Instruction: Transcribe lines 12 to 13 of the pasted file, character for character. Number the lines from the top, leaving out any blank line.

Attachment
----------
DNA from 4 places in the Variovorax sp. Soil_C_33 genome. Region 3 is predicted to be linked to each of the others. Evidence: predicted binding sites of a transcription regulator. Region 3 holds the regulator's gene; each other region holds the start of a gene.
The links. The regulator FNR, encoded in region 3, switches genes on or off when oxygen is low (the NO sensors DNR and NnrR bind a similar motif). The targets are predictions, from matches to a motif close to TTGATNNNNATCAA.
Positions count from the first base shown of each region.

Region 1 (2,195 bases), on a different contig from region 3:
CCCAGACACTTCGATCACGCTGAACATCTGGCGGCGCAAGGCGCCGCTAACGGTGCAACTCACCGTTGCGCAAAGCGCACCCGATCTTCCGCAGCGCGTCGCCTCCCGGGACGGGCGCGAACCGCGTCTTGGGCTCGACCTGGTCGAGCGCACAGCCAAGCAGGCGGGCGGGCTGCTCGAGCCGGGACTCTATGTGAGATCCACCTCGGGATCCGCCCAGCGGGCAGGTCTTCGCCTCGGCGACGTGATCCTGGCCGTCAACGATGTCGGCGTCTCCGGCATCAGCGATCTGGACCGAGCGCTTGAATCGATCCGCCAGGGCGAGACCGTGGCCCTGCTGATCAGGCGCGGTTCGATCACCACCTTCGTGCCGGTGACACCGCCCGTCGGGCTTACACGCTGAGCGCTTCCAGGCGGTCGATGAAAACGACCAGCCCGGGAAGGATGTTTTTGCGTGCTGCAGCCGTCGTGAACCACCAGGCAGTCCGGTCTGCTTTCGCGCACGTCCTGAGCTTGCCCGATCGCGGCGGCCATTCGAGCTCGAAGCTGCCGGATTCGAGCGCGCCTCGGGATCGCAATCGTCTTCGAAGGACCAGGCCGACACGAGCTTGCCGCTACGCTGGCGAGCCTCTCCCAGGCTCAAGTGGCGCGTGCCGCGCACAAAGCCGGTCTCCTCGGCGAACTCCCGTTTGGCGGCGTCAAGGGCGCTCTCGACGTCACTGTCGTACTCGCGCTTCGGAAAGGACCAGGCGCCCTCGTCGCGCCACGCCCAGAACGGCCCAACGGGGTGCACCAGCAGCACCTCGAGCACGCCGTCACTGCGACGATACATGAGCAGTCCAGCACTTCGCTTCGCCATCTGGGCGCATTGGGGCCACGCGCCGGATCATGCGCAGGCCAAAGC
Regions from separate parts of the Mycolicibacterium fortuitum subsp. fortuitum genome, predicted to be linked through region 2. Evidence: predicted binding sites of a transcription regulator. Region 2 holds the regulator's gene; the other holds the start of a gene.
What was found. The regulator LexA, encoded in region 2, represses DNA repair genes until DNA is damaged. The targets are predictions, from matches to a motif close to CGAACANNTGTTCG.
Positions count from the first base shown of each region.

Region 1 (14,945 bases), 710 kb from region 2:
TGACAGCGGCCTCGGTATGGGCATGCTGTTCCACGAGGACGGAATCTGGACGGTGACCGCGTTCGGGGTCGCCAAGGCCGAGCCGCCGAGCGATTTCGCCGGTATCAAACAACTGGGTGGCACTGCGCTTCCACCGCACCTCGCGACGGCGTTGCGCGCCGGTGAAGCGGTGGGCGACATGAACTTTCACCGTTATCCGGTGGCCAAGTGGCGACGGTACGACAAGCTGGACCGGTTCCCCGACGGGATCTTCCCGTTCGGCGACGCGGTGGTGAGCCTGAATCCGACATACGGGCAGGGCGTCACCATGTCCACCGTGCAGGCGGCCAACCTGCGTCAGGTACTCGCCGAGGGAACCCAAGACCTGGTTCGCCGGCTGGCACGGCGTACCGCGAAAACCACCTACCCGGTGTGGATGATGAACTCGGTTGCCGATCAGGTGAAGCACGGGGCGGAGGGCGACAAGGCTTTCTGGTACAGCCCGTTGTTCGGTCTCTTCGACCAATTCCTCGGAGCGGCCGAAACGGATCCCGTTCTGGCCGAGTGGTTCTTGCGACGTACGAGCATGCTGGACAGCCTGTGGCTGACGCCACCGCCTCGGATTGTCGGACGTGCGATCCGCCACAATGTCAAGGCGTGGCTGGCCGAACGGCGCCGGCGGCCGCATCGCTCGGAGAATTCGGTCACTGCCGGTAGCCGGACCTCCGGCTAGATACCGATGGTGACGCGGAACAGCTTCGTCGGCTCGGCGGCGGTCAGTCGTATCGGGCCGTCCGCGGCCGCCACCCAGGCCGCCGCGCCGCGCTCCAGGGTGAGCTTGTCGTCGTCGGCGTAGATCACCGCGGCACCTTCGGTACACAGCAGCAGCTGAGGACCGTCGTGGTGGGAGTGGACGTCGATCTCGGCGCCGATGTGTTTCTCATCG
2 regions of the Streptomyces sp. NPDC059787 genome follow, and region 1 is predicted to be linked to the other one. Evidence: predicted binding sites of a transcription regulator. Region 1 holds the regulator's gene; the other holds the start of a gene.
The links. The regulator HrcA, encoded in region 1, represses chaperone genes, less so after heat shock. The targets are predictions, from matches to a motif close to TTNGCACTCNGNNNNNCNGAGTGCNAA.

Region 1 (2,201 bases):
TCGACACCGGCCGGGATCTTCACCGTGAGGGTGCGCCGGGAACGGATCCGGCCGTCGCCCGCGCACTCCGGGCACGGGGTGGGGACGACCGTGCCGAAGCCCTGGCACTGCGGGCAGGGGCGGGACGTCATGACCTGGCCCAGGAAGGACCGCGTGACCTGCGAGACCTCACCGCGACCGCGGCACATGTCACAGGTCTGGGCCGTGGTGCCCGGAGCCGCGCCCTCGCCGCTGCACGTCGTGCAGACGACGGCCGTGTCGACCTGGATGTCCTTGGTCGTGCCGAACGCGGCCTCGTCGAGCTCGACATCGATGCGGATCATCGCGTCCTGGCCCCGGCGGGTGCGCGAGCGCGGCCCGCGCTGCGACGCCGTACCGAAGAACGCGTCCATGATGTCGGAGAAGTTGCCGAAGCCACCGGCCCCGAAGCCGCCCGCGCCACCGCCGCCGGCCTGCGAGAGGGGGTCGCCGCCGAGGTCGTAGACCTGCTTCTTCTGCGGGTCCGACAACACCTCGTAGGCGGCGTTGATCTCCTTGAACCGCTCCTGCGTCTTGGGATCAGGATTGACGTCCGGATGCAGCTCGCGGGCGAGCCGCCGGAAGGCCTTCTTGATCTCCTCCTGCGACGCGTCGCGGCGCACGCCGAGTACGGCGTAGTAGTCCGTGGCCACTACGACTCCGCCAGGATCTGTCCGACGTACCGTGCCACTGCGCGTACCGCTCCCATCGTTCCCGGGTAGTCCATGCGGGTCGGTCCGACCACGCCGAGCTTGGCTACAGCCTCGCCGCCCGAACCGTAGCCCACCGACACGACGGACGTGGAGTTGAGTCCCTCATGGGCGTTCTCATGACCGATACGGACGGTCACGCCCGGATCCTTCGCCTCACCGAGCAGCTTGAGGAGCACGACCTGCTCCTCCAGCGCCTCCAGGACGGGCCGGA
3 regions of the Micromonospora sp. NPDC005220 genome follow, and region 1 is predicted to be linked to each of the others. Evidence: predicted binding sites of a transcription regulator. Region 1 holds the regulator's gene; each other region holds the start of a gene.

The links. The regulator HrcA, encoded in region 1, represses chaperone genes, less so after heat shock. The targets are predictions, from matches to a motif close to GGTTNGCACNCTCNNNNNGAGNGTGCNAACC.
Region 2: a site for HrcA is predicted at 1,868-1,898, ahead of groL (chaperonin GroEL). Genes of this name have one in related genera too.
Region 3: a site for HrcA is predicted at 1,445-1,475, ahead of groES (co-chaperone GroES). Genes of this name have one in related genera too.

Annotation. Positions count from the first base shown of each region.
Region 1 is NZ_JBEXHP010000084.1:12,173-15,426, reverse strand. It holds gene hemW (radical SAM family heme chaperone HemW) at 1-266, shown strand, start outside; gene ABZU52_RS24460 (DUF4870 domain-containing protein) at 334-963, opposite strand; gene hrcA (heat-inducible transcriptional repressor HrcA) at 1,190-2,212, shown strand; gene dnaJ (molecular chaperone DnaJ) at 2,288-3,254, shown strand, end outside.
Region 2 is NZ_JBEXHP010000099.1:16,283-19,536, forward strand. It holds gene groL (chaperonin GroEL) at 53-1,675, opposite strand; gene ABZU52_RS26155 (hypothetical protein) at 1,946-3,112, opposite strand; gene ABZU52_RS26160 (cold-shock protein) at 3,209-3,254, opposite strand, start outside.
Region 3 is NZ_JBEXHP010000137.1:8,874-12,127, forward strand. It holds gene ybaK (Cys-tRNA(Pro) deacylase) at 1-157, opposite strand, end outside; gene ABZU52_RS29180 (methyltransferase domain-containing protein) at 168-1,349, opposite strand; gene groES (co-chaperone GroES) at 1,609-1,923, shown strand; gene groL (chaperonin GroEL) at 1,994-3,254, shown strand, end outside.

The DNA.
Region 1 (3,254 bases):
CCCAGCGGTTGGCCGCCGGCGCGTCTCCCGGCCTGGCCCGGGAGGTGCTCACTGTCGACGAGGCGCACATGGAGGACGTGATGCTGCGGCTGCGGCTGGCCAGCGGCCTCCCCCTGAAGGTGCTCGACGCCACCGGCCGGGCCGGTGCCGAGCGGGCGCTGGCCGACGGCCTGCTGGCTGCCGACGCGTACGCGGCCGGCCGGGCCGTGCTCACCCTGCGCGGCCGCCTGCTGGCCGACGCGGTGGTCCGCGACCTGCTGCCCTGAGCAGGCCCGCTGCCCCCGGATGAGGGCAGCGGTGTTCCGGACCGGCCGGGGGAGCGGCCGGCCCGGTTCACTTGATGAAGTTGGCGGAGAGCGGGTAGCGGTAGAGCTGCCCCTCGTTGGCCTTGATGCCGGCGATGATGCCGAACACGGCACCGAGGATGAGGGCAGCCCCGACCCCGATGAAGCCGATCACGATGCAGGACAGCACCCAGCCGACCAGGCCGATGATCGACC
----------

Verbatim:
The links. The regulator HrcA, encoded in region 1, represses chaperone genes, less so after heat shock. The targets are predictions, from matches to a motif close to TTNGCACTCNGNNNNNCNGAGTGCNAA.

Region 1 (2,201 bases):